International Carbohydrate Quality Consortium
The International Carbohydrate Quality Consortium (ICQC) is a non-profit, worldwide organisation of leading nutrition scientists from ten countries across three continents. All members and chairs are academic scientists and/or from non-profit organisations. The mission of the ICQC is to support, summarise and disseminate the science around dietary carbohydrate and health, with the objective to harmonise the work of scientists from academia, industry and government.
IQCQ was created on June 7 2013 in Stresa, Italy, in response to scientific, governmental and public needs to have more clarity on the science around dietary carbohydrates and health. Scientific world experts in carbohydrate quality joined a two-day meeting held with the goal of summarising the evidence of the possible impact of carbohydrate quality including glycemic index (a measure of carbohydrate quality), glycemic load (a measure that combines carbohydrate quality and quantity in real-world portion sizes), and overall issues of glycemic response (how the body’s management of blood sugar is aﬀected by both food and lifestyle over time).
There is convincing evidence from a large body of research that low glycemic index/glycemic load (Gi/GL) diets reduce the risk of type 2 diabetes and coronary heart disease, help control blood glucose in people with diabetes, and may also help with weight management.
Glycemic index, glycemic load and glycemic response: An ICQC Summit, Stresa, 2013
The Consortium recommended inclusion of glycemic index and glycemic load in national dietary guidelines and food composition tables, and that packaging labels and symbols on low GI foods should be considered. They also conﬁrmed low GI measurements complement other ways of characterising carbohydrate foods (such as ﬁbre and whole grain content) and should be considered in the context of an overall healthy diet.
Further published papers from the International Carbohydrate Quality Consortium (ICQC) can be downloaded here:
Glycemic index, glycemic load and glycemic response: an international scientific consensus summit from the International Carbohydrate Quality Consortium (ICQC)
The positive and negative health effects of dietary carbohydrates are of interest to both researchers and consumers. International experts on carbohydrate research held a scientific summit in Stresa, Italy, in June 2013 to discuss controversies surrounding the utility of the glycemic index (GI), glycemic load (GL) and glycemic response (GR). The outcome was a scientific consensus statement which recognized the importance of postprandial glycemia in overall health, and the GI as a valid and reproducible method of classifying carbohydrate foods for this purpose…
Low vs high glycemic index diet
To the Editor: In the OmniCarb randomized clinical trial, Dr Sacks and colleagues1 concluded that a 5-week, low glycemic index version of the Dietary Approaches to Stop Hypertension diet did not improve insulin sensitivity or cardiovascular risk fac- tors compared with a higher glycemic index diet…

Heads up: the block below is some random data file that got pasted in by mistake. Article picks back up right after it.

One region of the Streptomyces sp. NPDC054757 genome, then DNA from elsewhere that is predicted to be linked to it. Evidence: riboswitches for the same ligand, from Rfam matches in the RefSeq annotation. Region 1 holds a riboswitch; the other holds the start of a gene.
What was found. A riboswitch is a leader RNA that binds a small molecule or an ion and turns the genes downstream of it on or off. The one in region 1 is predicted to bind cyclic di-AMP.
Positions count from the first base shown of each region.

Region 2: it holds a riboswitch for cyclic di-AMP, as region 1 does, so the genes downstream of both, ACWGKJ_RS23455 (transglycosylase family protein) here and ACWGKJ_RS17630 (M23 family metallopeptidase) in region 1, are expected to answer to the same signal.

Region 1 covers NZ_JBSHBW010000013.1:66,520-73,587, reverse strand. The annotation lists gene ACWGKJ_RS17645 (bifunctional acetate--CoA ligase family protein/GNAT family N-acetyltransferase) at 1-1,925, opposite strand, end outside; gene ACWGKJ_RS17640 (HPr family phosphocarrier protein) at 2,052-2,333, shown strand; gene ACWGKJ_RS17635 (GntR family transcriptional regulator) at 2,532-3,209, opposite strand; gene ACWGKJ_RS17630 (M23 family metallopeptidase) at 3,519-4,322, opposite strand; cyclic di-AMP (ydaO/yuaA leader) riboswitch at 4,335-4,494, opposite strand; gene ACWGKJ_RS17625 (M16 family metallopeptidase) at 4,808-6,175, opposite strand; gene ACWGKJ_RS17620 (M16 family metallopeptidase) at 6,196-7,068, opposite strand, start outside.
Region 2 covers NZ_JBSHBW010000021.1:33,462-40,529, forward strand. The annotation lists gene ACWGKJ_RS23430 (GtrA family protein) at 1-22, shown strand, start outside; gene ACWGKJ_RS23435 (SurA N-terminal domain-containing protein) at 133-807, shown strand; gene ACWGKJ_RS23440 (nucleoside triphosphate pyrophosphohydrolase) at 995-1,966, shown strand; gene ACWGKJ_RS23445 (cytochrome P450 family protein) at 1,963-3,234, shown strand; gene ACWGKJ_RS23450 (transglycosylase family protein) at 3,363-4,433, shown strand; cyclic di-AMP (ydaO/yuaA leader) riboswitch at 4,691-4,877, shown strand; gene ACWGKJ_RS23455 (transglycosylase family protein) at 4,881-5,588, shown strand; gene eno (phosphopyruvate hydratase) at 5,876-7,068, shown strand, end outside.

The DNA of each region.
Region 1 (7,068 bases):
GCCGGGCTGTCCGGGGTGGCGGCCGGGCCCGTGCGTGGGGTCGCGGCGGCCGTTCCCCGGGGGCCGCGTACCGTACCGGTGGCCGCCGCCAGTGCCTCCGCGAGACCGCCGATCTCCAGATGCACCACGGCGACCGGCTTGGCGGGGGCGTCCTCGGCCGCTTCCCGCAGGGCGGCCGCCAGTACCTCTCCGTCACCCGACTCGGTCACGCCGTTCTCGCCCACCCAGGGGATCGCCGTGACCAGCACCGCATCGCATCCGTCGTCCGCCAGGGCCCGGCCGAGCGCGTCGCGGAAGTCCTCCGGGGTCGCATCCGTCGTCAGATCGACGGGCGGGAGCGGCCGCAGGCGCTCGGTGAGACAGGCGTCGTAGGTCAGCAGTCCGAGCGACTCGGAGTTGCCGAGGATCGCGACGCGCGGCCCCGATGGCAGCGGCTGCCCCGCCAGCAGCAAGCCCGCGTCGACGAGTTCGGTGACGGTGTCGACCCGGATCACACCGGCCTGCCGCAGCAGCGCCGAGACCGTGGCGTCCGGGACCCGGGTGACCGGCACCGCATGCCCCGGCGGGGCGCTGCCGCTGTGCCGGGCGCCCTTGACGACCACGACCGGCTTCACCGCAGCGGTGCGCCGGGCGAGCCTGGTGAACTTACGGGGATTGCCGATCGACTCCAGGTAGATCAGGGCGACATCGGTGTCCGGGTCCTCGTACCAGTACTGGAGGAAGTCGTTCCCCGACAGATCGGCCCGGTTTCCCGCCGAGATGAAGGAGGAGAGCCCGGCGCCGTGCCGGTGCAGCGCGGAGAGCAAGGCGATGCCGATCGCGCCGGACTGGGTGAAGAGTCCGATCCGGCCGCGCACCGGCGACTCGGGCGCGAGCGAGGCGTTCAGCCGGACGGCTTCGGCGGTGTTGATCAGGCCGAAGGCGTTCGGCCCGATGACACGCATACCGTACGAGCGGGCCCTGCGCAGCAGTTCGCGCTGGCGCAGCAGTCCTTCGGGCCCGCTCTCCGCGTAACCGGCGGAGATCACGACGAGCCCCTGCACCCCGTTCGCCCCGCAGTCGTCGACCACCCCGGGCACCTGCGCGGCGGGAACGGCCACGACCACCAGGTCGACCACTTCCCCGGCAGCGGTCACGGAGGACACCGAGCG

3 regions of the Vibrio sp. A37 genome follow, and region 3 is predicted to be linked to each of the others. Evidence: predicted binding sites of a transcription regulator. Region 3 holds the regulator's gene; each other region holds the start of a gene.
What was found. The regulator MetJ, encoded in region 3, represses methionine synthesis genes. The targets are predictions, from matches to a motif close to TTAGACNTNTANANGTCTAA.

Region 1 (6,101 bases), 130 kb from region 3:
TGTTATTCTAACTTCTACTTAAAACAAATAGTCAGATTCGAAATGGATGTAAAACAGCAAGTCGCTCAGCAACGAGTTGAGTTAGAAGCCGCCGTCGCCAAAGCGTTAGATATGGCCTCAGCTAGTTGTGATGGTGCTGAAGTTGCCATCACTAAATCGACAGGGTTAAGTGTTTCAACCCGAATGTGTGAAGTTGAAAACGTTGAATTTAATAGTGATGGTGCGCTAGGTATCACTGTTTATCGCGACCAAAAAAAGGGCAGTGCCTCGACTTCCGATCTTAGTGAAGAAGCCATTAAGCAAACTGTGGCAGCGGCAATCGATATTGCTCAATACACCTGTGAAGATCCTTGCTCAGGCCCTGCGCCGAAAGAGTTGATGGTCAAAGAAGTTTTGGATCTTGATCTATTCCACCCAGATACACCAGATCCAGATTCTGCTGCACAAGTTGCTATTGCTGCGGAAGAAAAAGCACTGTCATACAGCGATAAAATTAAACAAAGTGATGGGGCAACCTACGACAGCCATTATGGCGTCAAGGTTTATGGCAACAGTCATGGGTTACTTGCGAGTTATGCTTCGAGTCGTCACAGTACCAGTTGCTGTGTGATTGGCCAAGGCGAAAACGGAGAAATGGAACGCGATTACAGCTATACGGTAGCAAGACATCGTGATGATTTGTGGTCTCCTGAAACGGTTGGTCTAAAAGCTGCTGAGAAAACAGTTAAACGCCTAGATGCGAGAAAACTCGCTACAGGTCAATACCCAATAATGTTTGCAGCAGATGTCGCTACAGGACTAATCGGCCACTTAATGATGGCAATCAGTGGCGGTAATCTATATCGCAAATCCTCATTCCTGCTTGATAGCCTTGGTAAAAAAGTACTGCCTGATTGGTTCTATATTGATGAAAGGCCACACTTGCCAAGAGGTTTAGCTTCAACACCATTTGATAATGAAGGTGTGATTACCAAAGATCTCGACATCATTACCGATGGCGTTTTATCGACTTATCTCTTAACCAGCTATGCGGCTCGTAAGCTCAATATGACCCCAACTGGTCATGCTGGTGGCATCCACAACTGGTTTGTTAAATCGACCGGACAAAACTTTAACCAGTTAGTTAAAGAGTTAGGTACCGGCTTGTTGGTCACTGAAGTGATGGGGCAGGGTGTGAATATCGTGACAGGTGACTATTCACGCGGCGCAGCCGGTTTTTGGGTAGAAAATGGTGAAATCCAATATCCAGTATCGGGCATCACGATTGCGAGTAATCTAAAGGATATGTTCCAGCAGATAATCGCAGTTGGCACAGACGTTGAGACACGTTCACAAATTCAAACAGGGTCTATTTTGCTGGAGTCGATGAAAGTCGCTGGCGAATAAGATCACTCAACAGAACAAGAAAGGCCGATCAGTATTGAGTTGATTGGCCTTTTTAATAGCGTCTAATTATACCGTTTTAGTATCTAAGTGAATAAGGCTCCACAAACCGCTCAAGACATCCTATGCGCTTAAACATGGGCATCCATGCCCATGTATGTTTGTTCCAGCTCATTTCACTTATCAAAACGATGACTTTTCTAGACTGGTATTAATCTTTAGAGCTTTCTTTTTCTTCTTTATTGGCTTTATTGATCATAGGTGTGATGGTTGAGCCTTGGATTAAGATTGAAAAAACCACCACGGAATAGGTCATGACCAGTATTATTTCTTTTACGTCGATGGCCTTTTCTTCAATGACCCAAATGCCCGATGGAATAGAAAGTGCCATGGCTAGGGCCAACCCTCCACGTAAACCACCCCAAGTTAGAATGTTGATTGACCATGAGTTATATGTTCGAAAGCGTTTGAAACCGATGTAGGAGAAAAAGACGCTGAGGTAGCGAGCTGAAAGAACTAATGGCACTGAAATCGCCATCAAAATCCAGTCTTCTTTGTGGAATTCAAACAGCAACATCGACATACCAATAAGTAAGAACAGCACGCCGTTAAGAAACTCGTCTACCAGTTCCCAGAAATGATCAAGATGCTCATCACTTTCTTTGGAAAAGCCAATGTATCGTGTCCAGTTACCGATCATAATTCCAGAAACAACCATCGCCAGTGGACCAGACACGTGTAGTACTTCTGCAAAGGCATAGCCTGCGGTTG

Glycaemic index: did Health Canada get it wrong? Position from the International Carbohydrate Quality Consortium (ICQC)
On behalf of Health Canada, Aziz et al.(1) recently published their evaluation of the use of glycaemic index (GI) claims on food labels. Although the importance of controlling post- prandial glycaemia (PPG) was recognised in the position statement, they expressed the view that the GI could be ‘misleading’ and ‘would not add value’ to the existing standards for nutrition labels. Unfortunately, several statements indicate a lack of understanding of the evidence base for current information on food labels and of the GI concept in particular…
Weighing up dietary patterns
The Seminar by George Bray and colleagues (May 7, p 1947)1 summarises current guidelines and findings concerning weight loss—an important clinical issue. However, we believe their recommendations are based on flawed interpretations of the evidence they refer to.
Recommendation of weight loss by lifestyle changes, diet, and physical activity seems plausible and is the main approach. However, randomised controlled trials suggest that although weight loss is possible in the short term, it is not sustainable in the long term…
Glycemic index is as reliable as macronutrients on food labels
In a recent article, Matthan et al. (1) measured glucose and insulin responses elicited by 50-g available carbohydrate portions of white bread and glucose in 63 subjects. They concluded that the substantial variability in individual responses to glycemic index (GI) value determinations makes GI an unreliable approach to guiding food choices. This conclusion is false and based on a com- mon misunderstanding…